Aleppo makes the Syrian Civil War go global
January 4, 2017
Two weeks ago, the citizens of Aleppo, Syria took social media by storm as they posted their final messages during the Assad regime’s bombing campaign on the rebel-controlled eastern half of the city. After little coverage by Western news outlets, the Syrian Civil War came to the forefront of public discussion. Now, as the conflict becomes a more global affair, what awaits in the future for Syria is still unknown.
Russia’s support of the Assad regime has been heavily criticized, especially in Turkey, where Syrian refugees have flocked to in large numbers in the hopes of reaching Europe and gaining asylum. Protests erupted in the streets of Ankara, the country’s capital, in front of the Russian Embassy and in Istanbul in front of the Russian Consulate General. The protesters condemned Russia as well as China and Iran for their support of the Assad regime. The anti-Russian sentiment in Turkey became more violent on December 19 when a Turkish gunman assassinated Russian ambassador Andrey Karlov during his speech at an art exhibit in Ankara. The video spread quickly and left many with a sense of urgency regarding Syria’s self-destruction.
The United States’ position on the conflict, however, is not quite as clear. While the Syrian rebels receive logistic, financial and military support from the U.S., training them in CIA camps in Jordan, Qatar and Saudi Arabia since 2012, the U.S. military took little ground action in the conflict. The Obama administration pulled away from the idea of putting U.S. troops in Syria, but the position of President-Elect Donald Trump seems strikingly different than anything President Obama has proposed. The president-elect plans to support the Assad regime in their fight against ISIL. In his statements about this position he has justified it by saying the regime is the only way to defeat ISIL in the country and that fighting the regime would also lead to fighting Russia, which he is opposed to doing. His opponents have used these statements to criticize him for his friendly disposition towards Russia and Vladimir Putin.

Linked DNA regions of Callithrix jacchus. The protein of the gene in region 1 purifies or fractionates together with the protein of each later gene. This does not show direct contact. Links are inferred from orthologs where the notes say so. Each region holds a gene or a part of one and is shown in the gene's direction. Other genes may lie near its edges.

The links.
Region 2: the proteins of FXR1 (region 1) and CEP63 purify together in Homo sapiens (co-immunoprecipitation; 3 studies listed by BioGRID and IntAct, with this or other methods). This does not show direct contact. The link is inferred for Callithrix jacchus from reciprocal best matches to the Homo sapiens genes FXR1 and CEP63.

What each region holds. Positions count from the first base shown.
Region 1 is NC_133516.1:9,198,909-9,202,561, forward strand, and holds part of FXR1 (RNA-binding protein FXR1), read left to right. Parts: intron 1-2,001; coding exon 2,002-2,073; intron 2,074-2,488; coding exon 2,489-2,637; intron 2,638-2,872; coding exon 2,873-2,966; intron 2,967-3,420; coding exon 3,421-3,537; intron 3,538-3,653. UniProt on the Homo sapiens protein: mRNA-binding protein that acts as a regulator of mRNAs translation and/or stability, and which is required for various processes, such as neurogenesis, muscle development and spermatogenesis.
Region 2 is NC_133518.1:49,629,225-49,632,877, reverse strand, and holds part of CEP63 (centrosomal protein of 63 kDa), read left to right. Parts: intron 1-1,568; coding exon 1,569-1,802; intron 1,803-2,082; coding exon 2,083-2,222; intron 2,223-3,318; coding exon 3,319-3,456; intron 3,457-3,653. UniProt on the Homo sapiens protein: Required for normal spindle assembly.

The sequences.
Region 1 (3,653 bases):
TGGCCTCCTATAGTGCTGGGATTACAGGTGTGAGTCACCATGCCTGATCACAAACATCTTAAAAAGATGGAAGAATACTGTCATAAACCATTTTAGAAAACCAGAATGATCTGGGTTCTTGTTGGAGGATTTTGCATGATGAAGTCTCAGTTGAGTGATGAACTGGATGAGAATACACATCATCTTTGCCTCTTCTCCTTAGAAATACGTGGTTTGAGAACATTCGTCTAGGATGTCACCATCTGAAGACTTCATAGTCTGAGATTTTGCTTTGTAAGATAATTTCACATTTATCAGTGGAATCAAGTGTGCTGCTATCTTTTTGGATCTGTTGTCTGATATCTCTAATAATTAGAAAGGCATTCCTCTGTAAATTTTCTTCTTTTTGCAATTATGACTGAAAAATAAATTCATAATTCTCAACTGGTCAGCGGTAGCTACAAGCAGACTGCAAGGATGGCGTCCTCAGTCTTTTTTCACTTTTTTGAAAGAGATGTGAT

As the politics of the conflict continue to dominate news outlets, the fighting in Syria continues. According to the United Nations, over 400,000 Syrians have died since the war began in 2011. Ceasefire attempts and evacuations in Aleppo have been delayed recently by Irani military actions as ambulances and evacuation routes came under fire. The conflict shows few signs of ending soon.